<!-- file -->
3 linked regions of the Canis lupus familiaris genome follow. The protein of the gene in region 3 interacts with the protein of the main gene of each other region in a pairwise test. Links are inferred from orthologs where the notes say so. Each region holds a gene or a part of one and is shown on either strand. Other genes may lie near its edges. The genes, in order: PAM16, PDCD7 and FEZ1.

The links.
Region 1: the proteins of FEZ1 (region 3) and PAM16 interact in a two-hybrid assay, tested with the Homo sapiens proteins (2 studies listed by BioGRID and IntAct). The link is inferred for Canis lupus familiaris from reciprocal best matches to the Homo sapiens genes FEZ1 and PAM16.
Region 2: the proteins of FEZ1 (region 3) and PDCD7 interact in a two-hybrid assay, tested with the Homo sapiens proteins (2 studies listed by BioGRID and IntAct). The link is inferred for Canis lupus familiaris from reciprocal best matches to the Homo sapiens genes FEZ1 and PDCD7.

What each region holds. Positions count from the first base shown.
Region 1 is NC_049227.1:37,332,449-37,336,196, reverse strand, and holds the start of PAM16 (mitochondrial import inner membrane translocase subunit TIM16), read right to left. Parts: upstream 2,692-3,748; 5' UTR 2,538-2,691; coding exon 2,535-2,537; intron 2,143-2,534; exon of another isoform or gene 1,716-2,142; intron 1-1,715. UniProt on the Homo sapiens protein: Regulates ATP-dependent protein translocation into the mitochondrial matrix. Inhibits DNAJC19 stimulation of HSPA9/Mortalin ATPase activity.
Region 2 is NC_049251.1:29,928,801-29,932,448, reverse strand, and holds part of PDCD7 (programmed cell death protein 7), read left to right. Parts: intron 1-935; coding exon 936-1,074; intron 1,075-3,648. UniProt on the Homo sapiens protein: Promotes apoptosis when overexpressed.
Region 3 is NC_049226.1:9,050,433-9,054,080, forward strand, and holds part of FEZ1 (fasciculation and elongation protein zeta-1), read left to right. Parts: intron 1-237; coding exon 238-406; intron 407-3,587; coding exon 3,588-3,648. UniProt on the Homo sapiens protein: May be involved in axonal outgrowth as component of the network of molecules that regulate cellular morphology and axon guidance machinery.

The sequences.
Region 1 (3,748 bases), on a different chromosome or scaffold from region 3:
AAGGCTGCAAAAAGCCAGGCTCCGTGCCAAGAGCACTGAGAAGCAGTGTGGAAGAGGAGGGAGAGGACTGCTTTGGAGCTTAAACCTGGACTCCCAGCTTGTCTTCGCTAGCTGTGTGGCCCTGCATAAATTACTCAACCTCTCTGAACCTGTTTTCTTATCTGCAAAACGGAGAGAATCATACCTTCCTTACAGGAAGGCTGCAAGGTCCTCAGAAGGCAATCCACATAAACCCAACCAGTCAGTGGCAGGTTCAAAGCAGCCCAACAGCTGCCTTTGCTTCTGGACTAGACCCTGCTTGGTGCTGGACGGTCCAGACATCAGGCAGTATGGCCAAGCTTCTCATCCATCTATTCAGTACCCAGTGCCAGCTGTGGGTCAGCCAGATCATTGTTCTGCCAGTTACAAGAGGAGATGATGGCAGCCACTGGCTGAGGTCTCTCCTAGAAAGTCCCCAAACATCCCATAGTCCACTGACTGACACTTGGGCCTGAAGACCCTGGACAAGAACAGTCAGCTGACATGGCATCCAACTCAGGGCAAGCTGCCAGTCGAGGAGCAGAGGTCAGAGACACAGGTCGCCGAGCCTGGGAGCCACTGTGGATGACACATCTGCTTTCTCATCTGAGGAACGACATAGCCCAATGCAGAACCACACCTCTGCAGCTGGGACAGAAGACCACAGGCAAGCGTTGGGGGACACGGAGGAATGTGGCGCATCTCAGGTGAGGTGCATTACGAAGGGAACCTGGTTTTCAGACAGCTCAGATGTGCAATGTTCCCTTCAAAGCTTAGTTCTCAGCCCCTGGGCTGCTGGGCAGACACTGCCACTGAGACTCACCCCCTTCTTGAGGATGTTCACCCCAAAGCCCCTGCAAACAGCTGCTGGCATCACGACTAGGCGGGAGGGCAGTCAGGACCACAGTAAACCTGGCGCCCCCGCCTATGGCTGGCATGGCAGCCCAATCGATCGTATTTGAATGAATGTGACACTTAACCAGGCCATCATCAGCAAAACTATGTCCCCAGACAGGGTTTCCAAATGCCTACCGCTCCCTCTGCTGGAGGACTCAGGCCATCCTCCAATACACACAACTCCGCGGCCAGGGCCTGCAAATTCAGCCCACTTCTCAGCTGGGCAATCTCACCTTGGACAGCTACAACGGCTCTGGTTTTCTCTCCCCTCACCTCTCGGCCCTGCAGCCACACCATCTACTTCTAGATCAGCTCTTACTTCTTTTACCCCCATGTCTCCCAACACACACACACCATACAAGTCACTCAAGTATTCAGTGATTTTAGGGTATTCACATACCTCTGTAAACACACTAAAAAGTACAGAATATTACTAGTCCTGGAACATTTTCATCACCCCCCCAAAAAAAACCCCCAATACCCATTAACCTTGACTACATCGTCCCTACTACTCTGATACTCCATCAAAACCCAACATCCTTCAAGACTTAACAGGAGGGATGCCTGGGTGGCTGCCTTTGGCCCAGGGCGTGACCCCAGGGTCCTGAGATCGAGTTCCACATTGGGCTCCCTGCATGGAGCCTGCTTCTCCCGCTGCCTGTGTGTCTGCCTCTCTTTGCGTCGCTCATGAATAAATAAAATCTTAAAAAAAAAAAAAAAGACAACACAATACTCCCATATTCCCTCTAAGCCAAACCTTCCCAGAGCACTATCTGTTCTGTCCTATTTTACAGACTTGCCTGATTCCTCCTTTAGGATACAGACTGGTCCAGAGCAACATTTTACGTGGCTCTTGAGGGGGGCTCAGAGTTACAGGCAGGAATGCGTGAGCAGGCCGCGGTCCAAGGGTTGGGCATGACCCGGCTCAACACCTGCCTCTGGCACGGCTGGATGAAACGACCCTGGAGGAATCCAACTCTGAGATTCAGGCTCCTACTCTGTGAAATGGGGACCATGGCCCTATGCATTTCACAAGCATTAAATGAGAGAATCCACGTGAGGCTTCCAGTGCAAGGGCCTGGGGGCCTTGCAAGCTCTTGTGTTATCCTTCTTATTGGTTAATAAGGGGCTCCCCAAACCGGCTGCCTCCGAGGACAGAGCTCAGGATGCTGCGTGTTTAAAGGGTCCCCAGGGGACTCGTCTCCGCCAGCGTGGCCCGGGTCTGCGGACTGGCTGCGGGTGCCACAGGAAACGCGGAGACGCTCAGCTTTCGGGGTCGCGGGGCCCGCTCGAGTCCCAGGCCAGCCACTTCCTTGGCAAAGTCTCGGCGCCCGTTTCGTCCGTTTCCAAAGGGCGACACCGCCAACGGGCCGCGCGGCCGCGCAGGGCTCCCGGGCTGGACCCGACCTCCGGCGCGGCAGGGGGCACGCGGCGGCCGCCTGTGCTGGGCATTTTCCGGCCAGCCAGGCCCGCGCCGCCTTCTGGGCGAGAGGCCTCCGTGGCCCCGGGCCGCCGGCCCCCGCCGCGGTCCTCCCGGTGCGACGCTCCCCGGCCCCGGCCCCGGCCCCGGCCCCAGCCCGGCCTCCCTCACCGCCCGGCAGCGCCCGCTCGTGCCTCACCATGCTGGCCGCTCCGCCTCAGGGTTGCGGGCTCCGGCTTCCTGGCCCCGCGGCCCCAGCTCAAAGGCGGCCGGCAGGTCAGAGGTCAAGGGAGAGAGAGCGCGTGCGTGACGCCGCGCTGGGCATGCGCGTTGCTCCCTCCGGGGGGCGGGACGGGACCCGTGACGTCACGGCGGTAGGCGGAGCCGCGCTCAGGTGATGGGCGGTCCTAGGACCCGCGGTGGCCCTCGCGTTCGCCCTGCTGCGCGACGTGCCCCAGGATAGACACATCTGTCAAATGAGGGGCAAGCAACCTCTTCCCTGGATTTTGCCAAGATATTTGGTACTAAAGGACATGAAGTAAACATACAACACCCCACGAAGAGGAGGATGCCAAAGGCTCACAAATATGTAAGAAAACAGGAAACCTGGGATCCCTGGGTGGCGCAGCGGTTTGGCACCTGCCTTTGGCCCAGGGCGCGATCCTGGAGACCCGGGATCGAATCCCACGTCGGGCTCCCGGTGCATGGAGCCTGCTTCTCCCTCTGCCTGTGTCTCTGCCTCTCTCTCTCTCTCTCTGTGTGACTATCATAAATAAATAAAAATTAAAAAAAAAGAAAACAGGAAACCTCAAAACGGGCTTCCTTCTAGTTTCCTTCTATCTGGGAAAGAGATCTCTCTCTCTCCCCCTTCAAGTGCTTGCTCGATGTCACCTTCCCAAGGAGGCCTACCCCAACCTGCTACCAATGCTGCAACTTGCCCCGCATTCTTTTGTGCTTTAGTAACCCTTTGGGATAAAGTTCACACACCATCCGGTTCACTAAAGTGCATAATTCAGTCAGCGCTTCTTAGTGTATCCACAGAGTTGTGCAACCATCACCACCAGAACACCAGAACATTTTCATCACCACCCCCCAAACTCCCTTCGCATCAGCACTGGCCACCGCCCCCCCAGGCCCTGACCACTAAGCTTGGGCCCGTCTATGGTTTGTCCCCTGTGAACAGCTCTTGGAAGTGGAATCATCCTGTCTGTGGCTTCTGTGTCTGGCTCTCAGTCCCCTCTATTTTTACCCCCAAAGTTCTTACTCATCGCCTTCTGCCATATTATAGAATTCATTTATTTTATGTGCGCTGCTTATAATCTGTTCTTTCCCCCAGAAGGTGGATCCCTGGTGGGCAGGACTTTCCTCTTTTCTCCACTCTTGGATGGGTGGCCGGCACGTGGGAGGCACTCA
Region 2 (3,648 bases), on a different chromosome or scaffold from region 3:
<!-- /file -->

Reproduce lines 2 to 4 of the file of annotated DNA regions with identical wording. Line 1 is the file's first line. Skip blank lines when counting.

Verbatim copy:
The links.
Region 1: the proteins of FEZ1 (region 3) and PAM16 interact in a two-hybrid assay, tested with the Homo sapiens proteins (2 studies listed by BioGRID and IntAct). The link is inferred for Canis lupus familiaris from reciprocal best matches to the Homo sapiens genes FEZ1 and PAM16.
Region 2: the proteins of FEZ1 (region 3) and PDCD7 interact in a two-hybrid assay, tested with the Homo sapiens proteins (2 studies listed by BioGRID and IntAct). The link is inferred for Canis lupus familiaris from reciprocal best matches to the Homo sapiens genes FEZ1 and PDCD7.